The Never-Ending School

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The Never-Ending School

“The trouble with our times is that the future is not what it used to be.” Everything is constantly changing, our world, our culture, and our education. The fact that the traditional school calendar may have worked many years ago does not mean that it is the best thing for the younger generations today. Concerned parents, teachers and the government are constantly searching for ways to develop the education of schools in America. That is why I am proposing to make the switch from the traditional school calendar to a year-round education. It would eliminate issues such as overcrowding, the costliness of the traditional calendar, and interrupted education.
Year-round education is a modified school calendar that reorganizes the school year to provide more continuous learning by dividing the long summer vacation into shorter, more frequent breaks. It was stated in an article by the NAYRE (National Association for Year Round Education), that at the turn of the century there was over a billion teenagers attending high school. This statistic introduces the question “Where are we going to put them all? Well, by implementing the year round systems there are many different possible solutions to this question. One imparticular would be to revise the class schedules. This advantage has made YRE particularly attractive in areas that are experiencing a rapid rise in population. It is most often applied in schools that are hit the hardest by overcrowding. In order for YRE to increase the capacity of a school, it must operate on a multi-track program. This means that the facility embraces three, four or five different calendars, with a portion of students and faculty assigned to each. The instructional blocks and vacation times are staggered so that there is always a group of students on break. It can increase a school's capacity by as much as 33 percent. This advantage has made year-round education particularly attractive in areas that are experiencing a rapid rise in population. Soccorro Independent School District in El Paso, Texas, began its conversion to year-round education in 1991. School officials looked to YRE to assist in accommodating a rapidly rising enrollment. Using a four-track system, they were able to increase the capacity of the most overcrowded schools by one-third. Based on their success, all of the schools in the district switched to some form of a year-round calendar in the next three years. Soccorro administrators and faculty stress that they consider the reorganization of the calendar to have as many economic benefits as well. By not having to build a new school or add on to an existing facility has been for the most part responsible for the yearly increase in the number of schools switching to a year-round calendar over the past decade.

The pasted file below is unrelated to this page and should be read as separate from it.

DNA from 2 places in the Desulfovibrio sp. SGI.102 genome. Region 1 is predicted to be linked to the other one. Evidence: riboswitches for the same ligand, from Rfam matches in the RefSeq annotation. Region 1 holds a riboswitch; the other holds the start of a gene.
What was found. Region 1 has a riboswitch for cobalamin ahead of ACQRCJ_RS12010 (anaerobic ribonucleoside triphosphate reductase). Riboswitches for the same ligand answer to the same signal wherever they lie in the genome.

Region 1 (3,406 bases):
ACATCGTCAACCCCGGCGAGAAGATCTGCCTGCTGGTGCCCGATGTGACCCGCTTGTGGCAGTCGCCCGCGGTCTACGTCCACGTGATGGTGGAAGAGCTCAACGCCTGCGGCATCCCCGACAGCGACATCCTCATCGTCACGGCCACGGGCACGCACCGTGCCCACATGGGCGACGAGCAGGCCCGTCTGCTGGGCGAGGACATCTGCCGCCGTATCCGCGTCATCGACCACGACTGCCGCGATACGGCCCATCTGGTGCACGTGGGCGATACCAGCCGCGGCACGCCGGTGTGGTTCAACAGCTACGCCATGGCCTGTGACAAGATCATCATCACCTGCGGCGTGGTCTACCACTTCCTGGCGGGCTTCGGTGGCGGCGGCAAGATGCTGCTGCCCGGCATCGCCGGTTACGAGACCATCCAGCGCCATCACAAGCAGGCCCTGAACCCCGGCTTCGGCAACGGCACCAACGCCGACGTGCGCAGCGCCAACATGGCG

The chief reason, however, for converting to a year–round education is to avoid the cost of building a new school. Expenses would be incurred for building design, engineering, construction, and furnishing, as well as for infrastructure reconstruction (streets, sewers, water, utilities, and furniture.) In 1987, a study for the California State Board of Education indicated that it would cost nearly $4 million to build a 24-classroom elementary school (720 students), and more than $6 million to build a secondary school addition to accommodate 720 students. The Oxnard (CA) Unified School District converted to year-round education in 1976. In the 1984-85 school year, its elementary enrollment increased by 644 students. If the district had been on the traditional nine-month calendar, it would have needed an additional school, at a cost of $5 million. It is believed that by converting to year-round education the district saved $16 million in new building costs over a 13-year period.
Another example is the Pleasant Valley School District where officials are budgeting $71 million on a building project because classroom space is needed to get their kindergarten kids out of the churches that are currently substituting for their classrooms. That's an important concern, but with the Pleasant Valley Board's wasteful $71 million building program, the kindergarten kids are stuck in the churches for at least two years. However, Implementing year-round schooling now would take the kids out of the churches, and it would do it now, not in two years.

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